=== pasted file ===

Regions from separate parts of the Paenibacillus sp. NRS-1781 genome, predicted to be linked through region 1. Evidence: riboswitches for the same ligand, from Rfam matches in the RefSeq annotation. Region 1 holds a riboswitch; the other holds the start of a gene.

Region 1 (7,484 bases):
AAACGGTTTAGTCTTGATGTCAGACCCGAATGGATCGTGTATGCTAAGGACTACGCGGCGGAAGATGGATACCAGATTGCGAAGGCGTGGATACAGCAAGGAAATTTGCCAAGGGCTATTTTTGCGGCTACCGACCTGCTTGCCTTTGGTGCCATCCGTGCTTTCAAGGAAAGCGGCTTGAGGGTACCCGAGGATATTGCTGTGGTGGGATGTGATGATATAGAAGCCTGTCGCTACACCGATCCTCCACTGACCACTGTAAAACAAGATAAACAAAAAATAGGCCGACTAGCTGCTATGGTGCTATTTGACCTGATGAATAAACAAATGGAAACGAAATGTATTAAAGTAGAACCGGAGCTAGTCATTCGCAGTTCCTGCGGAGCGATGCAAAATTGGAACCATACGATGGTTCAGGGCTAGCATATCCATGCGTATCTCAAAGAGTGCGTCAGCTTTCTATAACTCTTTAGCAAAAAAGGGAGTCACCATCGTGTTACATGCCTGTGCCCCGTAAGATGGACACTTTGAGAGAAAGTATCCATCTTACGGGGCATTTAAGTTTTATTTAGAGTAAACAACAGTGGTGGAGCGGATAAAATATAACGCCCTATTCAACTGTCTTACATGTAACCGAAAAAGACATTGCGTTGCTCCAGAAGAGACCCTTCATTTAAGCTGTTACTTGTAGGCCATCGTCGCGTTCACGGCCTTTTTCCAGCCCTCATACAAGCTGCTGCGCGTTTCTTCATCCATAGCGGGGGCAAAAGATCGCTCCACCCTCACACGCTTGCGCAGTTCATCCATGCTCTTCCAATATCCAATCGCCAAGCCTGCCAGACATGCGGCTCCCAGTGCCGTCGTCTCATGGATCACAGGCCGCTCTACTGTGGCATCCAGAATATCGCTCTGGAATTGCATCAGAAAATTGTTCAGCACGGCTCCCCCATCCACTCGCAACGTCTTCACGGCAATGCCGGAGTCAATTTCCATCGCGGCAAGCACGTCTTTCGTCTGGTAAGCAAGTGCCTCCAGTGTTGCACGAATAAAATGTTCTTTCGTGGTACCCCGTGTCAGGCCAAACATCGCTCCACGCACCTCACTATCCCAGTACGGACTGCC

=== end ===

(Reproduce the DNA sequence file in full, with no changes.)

Regions from separate parts of the Paenibacillus sp. NRS-1781 genome, predicted to be linked through region 1. Evidence: riboswitches for the same ligand, from Rfam matches in the RefSeq annotation. Region 1 holds a riboswitch; the other holds the start of a gene.

Region 1 (7,484 bases):
AAACGGTTTAGTCTTGATGTCAGACCCGAATGGATCGTGTATGCTAAGGACTACGCGGCGGAAGATGGATACCAGATTGCGAAGGCGTGGATACAGCAAGGAAATTTGCCAAGGGCTATTTTTGCGGCTACCGACCTGCTTGCCTTTGGTGCCATCCGTGCTTTCAAGGAAAGCGGCTTGAGGGTACCCGAGGATATTGCTGTGGTGGGATGTGATGATATAGAAGCCTGTCGCTACACCGATCCTCCACTGACCACTGTAAAACAAGATAAACAAAAAATAGGCCGACTAGCTGCTATGGTGCTATTTGACCTGATGAATAAACAAATGGAAACGAAATGTATTAAAGTAGAACCGGAGCTAGTCATTCGCAGTTCCTGCGGAGCGATGCAAAATTGGAACCATACGATGGTTCAGGGCTAGCATATCCATGCGTATCTCAAAGAGTGCGTCAGCTTTCTATAACTCTTTAGCAAAAAAGGGAGTCACCATCGTGTTACATGCCTGTGCCCCGTAAGATGGACACTTTGAGAGAAAGTATCCATCTTACGGGGCATTTAAGTTTTATTTAGAGTAAACAACAGTGGTGGAGCGGATAAAATATAACGCCCTATTCAACTGTCTTACATGTAACCGAAAAAGACATTGCGTTGCTCCAGAAGAGACCCTTCATTTAAGCTGTTACTTGTAGGCCATCGTCGCGTTCACGGCCTTTTTCCAGCCCTCATACAAGCTGCTGCGCGTTTCTTCATCCATAGCGGGGGCAAAAGATCGCTCCACCCTCACACGCTTGCGCAGTTCATCCATGCTCTTCCAATATCCAATCGCCAAGCCTGCCAGACATGCGGCTCCCAGTGCCGTCGTCTCATGGATCACAGGCCGCTCTACTGTGGCATCCAGAATATCGCTCTGGAATTGCATCAGAAAATTGTTCAGCACGGCTCCCCCATCCACTCGCAACGTCTTCACGGCAATGCCGGAGTCAATTTCCATCGCGGCAAGCACGTCTTTCGTCTGGTAAGCAAGTGCCTCCAGTGTTGCACGAATAAAATGTTCTTTCGTGGTACCCCGTGTCAGGCCAAACATCGCTCCACGCACCTCACTATCCCAGTACGGACTGCC